One of the books talked about at this year’s International Forum on Quality and Safety in Health Care (IHI) held in London on 27-28 April 2017 was first published in 2013, but its message resonates even more with each passing year since then. The Humble Inquiry deals with the important skill of asking instead of telling in order to generate ideas, avoid terrible mistakes, develop greater agility and greater flexibility.
This is a book authored by one of the most well-known theorists working with organisational culture who is credited with inventing the term ‘corporate culture’. Edgar Schein, a former professor at MIT Sloan who spent much of his career investigating organisational culture, process consultation, career dynamics, organisational learning and change.
Both experienced and inexperienced managers and leaders can be trapped into interacting by telling others what we think they need to know, and in the process, stifle open dialogue and miss on the opportunity for sharing ideas and learning. Edgar Schein defines Humble Inquiry as “the fine art of drawing someone out, of asking questions to which you do not know the answer, of building a relationship based on curiosity and interest in the other person.”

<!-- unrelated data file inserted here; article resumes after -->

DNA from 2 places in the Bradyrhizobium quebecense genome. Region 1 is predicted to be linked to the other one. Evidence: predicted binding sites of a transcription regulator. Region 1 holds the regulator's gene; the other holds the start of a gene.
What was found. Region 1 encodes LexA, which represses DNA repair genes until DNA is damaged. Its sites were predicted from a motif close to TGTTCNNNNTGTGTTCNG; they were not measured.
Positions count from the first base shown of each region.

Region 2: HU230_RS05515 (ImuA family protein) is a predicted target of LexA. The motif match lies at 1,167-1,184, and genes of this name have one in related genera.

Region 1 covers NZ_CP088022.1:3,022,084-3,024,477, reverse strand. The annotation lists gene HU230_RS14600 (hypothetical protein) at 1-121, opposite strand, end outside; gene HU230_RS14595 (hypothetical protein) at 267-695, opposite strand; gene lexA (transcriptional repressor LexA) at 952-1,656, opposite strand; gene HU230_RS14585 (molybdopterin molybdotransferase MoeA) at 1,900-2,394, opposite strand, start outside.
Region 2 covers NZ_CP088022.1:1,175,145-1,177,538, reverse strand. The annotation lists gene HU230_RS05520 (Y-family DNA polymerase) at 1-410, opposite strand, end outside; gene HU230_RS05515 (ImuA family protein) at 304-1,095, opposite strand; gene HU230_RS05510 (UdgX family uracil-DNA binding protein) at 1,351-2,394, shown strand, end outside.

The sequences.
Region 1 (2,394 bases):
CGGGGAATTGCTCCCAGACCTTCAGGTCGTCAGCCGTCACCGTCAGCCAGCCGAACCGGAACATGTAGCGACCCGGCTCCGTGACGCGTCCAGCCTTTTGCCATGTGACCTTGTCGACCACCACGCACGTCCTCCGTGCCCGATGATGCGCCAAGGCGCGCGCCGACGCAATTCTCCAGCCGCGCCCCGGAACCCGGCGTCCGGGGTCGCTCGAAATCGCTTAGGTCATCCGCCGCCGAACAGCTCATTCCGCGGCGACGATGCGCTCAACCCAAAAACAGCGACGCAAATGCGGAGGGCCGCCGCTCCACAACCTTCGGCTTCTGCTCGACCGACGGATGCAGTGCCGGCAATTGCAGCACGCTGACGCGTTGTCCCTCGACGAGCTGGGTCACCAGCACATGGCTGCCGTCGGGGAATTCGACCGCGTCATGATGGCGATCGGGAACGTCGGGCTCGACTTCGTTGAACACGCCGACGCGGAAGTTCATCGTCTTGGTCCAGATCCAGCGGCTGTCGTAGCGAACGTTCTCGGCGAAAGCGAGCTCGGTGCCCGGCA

Schein describes three types of humility. The humility that comes with:
- Elders and dignitaries
- The awe we have with achievers
- The ‘here and now humility’ which results from being dependent on someone else to achieve a task
He contrasts forms of questioning and the kind of questioning that is most likely to draw others out and in the process build quality relationships that deliver results. The more senior people are in organisations, the harder it is to engage in the sorts of questions he describes unless you consciously do so. Schein relates a short story as an example of disastrous communication and asks the question. How could this have been done better? The answer he says is simply three things:
- Do less telling
- Learn to do more asking
- Do a better job of listening and acknowledging
So much is written about listening and talking but less about the art of asking questions. This book is about how to ask questions which are the basis for building trusting relationships, better communication and effective collaboration.
Much of what Schein has written about is drawn from his insights gained in consulting in high risk fields where safety is paramount and where good relations and reliable communication across hierarchic boundaries are crucial. He references in particular ‘hospitals and the healthcare system generally.’
This is a book for every health leader.